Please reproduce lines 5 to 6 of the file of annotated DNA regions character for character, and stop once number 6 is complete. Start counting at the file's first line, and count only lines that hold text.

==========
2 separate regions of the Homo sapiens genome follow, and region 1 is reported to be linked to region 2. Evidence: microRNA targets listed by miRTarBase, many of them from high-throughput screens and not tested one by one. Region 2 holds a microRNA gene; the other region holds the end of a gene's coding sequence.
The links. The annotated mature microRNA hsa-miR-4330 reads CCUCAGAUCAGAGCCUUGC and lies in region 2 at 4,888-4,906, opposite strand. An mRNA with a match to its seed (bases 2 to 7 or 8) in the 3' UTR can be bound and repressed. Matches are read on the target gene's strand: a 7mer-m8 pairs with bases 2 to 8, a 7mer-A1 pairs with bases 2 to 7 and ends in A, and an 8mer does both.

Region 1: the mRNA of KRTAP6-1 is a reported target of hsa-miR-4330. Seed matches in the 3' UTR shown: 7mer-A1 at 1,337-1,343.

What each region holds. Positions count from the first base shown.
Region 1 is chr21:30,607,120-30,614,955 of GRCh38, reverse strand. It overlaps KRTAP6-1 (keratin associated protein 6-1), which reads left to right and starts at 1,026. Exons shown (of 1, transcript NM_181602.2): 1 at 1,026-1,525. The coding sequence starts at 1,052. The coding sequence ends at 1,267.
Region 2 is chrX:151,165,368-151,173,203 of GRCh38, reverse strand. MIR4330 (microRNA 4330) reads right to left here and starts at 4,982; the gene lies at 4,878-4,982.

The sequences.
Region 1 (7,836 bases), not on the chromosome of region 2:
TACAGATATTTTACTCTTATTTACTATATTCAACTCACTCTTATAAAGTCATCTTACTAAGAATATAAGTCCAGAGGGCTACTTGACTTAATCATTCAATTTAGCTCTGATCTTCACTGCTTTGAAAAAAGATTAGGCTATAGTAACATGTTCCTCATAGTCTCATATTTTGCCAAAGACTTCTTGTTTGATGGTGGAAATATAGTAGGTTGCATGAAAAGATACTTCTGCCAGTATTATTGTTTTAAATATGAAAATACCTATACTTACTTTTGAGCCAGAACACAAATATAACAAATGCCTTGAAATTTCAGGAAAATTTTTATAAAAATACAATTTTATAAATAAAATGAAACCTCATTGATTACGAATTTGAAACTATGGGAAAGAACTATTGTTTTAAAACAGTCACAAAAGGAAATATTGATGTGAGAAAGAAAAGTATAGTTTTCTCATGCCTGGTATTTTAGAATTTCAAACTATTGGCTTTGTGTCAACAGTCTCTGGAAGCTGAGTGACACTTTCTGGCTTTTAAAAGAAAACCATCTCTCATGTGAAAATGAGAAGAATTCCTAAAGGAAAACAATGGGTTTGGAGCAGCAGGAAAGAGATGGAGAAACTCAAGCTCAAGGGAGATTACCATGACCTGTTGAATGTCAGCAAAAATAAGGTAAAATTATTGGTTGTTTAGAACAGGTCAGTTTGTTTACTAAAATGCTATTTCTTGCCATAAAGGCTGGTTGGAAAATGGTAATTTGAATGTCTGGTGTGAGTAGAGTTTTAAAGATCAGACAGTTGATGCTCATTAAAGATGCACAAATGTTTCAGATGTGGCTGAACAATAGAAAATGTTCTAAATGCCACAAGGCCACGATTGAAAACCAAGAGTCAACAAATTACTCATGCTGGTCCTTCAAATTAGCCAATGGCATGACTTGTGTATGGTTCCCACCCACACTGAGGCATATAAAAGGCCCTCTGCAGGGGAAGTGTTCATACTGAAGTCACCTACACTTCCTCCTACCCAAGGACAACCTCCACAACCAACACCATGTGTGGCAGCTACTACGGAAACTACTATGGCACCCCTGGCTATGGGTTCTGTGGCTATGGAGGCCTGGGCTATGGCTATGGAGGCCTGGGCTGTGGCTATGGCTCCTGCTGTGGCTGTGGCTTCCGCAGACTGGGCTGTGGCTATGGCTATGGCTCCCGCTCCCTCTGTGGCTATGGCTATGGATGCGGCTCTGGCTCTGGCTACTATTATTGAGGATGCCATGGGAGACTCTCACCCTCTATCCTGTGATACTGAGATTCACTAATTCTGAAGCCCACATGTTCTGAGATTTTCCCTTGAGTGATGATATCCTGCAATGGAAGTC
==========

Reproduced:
Region 1 is chr21:30,607,120-30,614,955 of GRCh38, reverse strand. It overlaps KRTAP6-1 (keratin associated protein 6-1), which reads left to right and starts at 1,026. Exons shown (of 1, transcript NM_181602.2): 1 at 1,026-1,525. The coding sequence starts at 1,052. The coding sequence ends at 1,267.
Region 2 is chrX:151,165,368-151,173,203 of GRCh38, reverse strand. MIR4330 (microRNA 4330) reads right to left here and starts at 4,982; the gene lies at 4,878-4,982.